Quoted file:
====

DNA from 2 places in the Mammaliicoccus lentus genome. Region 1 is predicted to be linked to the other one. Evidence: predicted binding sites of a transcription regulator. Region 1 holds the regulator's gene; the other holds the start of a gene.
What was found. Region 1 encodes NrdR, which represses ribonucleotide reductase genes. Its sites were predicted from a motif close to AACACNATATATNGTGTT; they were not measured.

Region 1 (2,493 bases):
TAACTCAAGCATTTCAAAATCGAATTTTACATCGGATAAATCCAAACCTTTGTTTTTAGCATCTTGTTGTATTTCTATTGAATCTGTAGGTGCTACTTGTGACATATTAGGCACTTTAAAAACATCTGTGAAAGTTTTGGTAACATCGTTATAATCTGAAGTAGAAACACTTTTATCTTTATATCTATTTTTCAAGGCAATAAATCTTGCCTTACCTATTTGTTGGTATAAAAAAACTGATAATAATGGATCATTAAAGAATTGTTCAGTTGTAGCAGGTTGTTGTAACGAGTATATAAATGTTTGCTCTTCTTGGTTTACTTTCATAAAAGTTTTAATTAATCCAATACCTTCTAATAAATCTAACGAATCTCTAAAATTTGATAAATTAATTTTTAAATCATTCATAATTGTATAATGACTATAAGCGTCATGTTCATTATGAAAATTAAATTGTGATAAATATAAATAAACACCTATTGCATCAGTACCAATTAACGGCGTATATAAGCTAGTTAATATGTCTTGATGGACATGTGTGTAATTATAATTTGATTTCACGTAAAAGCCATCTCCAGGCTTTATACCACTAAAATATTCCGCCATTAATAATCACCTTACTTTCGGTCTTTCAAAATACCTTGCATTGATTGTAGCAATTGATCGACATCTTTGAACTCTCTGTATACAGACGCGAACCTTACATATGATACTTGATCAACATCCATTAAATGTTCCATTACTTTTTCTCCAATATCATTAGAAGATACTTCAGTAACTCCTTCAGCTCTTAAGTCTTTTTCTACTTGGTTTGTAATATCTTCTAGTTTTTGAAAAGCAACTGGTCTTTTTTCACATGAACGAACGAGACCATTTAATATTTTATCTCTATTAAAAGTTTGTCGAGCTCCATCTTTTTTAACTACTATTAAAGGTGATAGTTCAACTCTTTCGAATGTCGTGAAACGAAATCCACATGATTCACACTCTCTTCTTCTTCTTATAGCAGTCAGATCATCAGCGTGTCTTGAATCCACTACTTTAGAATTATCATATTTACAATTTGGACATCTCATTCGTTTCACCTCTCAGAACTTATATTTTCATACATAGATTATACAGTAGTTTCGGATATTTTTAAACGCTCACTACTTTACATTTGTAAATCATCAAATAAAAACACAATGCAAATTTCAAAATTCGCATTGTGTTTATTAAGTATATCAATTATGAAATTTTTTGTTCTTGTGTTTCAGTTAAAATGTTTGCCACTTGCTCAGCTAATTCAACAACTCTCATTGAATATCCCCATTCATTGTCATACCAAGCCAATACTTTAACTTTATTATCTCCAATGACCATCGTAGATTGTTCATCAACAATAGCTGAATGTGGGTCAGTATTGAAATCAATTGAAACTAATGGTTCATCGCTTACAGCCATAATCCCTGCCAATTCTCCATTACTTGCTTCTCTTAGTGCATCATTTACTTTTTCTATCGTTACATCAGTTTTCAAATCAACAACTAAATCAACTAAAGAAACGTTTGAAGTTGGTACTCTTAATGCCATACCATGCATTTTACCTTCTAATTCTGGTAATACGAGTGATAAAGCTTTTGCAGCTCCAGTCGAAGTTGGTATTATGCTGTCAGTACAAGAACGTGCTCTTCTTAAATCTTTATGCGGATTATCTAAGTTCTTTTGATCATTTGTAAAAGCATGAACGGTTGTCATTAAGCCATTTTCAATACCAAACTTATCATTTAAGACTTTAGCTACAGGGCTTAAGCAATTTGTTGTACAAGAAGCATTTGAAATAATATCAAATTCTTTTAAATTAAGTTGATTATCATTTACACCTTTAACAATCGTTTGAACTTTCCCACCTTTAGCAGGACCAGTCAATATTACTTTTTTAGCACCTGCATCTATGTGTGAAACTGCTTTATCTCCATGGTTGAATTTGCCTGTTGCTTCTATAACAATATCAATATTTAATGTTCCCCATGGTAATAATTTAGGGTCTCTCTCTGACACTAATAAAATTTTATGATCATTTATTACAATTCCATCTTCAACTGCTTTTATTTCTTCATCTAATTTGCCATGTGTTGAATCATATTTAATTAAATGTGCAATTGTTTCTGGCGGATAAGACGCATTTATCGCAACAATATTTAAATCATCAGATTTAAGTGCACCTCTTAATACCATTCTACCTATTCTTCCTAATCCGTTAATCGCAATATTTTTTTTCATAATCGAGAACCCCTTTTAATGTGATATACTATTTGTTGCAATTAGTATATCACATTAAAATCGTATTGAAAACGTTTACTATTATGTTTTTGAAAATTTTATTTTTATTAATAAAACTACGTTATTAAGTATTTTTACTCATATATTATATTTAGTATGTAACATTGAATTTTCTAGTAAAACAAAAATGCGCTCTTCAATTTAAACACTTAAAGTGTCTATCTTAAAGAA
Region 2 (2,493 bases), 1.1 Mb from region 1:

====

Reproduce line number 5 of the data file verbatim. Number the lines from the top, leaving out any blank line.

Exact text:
Region 2 (2,493 bases), 1.1 Mb from region 1: